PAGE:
Regular readers of my blog (ha! I know you don’t exist but it makes me feel like writing this isn’t a complete waste of my time if I pretend I have an audience… 🙂 ) will know that I spent two nights on Dartmoor back in the autumn. And I loved it. And I wanted to do it again.
Well I did. I did it again, and it was awesome. Again.
My eighth microadventure was at the very end of April crossing over into May, but this was April’s microadventure as far as my year of microadventure goes. I was still catching up after my serious illness in February, and this microadventure just about brought me back up to speed.
For this trip to Dartmoor I wanted to see a different part of the moors, and having recently been bought a copy of the absolutely fantastic book Wilderness Weekends by Phoebe Smith and noted some of the sights she recommended on the moors, I chose to make her walk my starting point for my microadventure. But I wanted to go further, see more, and do more than her walk suggested.
For one thing I had more time: I was heading down last thing on a Thursday night after work having taken the Friday off to turn the bank holiday weekend into a four day affair. So rather than just Saturday and a bit of Sunday, I had all of Friday, Saturday and Sunday, and a bit of Monday to really see the moors!
My plan was to really soak up the moors and get close to them. Oh yes.
Before setting off I decided to re-proof my wet weather gear as I’d realised my ageing jacket and trousers were no longer waterproof. I re-proofed them in a hurry the day before I set off knowing there was a good chance I’d need wet weather gear on the moors.
In the spirit of microadventuring I didn’t want a route plan as such, just a vague “I’ll start here and let’s see what happens” attitude. I arrived at the tiny car park near the summit of Top Tor around 11pm, wandered to the summit of Top Tor, picked a suitably grassy spot and pitched my basha before climbing into my sleeping bag – sans bivvy for the first time ever – and going to sleep. Having found my 2-season bag to not be warm enough on my previous microadventure I’d opted to use my 3-season bag for Dartmoor. With a 4-night outing planned I didn’t want to discover I’d not brought enough insulation to cope with the wild Dartmoor weather, so I figured the extra weight was worthwhile. Turned out I needn’t have bothered, I woke up sweating in the night and had to peel layers off to keep from basting in my own juices.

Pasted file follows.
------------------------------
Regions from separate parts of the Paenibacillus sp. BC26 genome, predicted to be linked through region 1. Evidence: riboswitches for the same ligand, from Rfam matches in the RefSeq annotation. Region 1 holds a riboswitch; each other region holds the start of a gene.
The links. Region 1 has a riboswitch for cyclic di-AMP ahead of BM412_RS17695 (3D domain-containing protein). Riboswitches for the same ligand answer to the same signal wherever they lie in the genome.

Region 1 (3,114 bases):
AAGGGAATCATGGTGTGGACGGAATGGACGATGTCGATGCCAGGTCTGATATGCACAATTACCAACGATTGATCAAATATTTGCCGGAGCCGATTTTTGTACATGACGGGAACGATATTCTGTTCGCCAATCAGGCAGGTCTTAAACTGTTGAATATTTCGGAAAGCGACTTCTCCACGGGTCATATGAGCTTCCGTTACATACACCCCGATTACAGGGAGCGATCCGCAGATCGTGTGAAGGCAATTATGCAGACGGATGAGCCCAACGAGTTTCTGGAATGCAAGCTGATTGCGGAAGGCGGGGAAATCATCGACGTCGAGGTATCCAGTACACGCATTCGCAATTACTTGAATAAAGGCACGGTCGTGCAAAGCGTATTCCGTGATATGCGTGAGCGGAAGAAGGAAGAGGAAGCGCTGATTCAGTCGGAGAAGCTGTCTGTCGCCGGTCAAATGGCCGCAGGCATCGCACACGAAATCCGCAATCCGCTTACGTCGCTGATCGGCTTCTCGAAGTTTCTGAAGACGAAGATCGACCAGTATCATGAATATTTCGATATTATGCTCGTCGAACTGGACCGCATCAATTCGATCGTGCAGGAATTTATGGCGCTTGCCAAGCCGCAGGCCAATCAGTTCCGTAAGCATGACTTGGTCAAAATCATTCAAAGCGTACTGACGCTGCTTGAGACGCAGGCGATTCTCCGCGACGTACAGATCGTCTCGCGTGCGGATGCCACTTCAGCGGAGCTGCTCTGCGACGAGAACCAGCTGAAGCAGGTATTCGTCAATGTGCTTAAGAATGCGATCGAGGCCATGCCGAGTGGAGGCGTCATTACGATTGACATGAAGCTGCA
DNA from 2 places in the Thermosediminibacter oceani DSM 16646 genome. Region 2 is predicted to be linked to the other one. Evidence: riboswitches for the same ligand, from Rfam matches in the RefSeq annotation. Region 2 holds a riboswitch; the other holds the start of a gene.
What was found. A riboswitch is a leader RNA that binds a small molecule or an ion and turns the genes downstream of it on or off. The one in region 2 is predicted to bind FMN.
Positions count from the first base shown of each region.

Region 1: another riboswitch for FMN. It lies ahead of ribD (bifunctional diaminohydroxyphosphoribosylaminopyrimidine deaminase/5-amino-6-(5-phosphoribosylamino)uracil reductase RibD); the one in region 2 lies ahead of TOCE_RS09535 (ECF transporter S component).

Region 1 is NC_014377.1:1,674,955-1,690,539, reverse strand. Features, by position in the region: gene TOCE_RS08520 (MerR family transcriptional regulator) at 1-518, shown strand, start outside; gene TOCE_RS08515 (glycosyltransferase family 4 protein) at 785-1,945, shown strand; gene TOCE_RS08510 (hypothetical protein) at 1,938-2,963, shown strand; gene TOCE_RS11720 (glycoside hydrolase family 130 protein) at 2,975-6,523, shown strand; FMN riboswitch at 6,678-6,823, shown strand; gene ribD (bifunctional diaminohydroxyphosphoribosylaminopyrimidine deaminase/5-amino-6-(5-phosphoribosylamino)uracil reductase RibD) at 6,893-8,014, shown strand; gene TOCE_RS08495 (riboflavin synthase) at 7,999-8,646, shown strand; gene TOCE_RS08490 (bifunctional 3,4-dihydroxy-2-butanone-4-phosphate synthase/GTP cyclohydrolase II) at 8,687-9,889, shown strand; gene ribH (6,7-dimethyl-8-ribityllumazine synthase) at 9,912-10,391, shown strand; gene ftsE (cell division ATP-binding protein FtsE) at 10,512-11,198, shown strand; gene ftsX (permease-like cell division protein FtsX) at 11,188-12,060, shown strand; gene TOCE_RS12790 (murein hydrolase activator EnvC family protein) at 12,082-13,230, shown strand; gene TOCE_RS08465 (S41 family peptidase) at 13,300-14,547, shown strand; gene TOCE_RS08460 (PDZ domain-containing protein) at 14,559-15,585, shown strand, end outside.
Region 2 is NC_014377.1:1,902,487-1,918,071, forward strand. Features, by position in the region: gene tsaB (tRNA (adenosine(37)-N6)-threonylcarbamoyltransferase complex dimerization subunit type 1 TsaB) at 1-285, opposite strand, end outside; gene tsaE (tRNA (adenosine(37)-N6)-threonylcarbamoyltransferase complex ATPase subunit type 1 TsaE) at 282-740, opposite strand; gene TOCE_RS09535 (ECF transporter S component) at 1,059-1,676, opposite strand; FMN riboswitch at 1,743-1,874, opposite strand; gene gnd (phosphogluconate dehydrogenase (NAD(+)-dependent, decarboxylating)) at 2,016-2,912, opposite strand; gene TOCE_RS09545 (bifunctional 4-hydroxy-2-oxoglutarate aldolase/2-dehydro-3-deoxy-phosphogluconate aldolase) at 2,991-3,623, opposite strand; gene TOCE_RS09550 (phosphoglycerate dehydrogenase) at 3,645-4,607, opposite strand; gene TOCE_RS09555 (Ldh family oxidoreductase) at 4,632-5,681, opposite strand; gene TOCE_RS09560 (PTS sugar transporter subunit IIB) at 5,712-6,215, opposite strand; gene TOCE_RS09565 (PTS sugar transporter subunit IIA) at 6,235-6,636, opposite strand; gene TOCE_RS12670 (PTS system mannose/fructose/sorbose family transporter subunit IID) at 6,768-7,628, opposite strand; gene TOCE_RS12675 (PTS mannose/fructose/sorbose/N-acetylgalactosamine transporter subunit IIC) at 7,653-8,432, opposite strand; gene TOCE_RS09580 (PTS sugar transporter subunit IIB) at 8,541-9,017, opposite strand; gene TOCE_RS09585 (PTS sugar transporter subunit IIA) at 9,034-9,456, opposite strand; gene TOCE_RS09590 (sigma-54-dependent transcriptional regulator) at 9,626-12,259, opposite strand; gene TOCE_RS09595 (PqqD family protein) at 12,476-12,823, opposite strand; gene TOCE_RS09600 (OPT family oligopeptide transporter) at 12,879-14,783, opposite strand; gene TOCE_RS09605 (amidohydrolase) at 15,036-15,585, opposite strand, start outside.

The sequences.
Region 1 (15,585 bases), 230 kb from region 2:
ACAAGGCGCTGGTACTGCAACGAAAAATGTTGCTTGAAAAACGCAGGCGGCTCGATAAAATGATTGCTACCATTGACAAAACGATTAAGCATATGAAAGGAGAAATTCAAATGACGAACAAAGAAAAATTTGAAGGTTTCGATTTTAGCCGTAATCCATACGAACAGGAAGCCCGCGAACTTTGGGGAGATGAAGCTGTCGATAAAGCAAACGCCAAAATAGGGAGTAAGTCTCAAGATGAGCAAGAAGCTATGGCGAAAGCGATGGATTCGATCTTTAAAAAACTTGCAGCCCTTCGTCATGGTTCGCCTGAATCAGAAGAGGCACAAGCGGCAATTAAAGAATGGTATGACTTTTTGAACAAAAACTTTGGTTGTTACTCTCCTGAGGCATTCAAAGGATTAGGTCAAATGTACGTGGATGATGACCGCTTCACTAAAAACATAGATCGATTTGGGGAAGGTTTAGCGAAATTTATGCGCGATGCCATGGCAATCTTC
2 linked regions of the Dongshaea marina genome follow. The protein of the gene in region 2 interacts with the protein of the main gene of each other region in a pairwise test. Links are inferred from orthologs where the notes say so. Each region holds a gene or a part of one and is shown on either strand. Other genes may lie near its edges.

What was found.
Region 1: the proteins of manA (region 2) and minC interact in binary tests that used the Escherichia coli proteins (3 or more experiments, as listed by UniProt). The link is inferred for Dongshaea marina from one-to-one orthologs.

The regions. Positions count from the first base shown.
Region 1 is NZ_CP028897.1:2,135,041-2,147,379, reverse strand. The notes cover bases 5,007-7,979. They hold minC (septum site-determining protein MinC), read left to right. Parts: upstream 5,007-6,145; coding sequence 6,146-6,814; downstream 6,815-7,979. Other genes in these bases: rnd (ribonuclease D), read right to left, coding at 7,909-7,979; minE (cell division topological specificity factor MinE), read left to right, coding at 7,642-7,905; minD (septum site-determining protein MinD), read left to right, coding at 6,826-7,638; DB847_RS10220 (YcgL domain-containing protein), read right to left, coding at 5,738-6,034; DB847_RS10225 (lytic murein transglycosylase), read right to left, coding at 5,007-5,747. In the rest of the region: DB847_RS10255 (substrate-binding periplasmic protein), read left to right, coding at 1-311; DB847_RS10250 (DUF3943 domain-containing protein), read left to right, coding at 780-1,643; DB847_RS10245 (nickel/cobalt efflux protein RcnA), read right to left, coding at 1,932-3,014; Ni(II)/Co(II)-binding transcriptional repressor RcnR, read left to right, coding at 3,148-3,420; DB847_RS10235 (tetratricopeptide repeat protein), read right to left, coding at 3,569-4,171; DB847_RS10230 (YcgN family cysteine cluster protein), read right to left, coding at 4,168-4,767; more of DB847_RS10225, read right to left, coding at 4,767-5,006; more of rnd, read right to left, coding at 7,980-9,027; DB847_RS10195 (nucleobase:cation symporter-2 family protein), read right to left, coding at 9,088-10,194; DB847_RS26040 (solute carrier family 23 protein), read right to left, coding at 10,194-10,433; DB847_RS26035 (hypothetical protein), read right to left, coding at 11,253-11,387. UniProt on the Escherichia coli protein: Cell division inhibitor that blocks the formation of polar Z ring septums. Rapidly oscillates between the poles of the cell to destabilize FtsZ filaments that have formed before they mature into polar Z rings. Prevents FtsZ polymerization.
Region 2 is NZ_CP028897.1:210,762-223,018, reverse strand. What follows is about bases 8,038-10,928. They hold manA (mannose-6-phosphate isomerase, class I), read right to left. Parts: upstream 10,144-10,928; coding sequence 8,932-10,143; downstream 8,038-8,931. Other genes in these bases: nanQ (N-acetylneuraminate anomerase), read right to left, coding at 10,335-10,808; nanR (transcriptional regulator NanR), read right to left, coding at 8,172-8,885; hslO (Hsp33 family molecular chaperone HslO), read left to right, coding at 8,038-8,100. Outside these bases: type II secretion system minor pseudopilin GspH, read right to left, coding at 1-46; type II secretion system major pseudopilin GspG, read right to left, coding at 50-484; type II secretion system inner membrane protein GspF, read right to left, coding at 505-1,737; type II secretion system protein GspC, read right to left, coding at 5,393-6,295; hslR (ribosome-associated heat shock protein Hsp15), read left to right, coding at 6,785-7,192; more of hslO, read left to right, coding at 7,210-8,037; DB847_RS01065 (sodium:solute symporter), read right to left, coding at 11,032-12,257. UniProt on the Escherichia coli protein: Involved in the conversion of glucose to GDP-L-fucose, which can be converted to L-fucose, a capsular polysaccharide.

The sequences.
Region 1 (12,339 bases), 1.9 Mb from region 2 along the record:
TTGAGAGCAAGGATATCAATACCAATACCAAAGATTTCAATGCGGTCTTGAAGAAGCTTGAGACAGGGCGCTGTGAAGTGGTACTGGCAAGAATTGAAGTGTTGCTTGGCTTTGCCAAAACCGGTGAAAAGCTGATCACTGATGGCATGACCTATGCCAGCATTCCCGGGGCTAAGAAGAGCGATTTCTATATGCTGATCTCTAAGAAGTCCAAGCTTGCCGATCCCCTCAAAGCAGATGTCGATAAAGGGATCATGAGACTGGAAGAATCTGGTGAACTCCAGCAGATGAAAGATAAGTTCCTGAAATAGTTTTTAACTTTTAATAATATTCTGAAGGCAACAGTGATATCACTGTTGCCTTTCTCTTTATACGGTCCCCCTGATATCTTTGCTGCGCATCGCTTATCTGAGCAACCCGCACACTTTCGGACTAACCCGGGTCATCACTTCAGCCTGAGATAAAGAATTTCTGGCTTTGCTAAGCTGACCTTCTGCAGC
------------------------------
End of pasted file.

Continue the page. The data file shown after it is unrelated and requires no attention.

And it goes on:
Friday morning I set off bright and early after scaring the hell out of a woman walking her dog. I popped out from my camouflaged basha just as she walked past, she was pretty much next to me and hadn’t spotted it so the camouflage definitely does its job.
I packed up and headed for Hound Tor, the first stop on the Wilderness Weekends walk. Along the way I picked up smallish pieces of wood that I could carve into additional tent pegs having found myself lacking in the peg department.
Hound Tor was pretty and I took the time to stop and, despite the long walk ahead, I climbed to the top of the rocks to look at the spectacular views. At the very top I had to completely flatten myself against the smooth rock to keep from being blown off to what would have undoubtedly been my death. Alone on a 4 day hike in the middle of Dartmoor taking unnecessary risks is probably a bad idea I reminded myself, and so I promptly but carefully descended back to safety. I found a letterbox which I signed before continuing.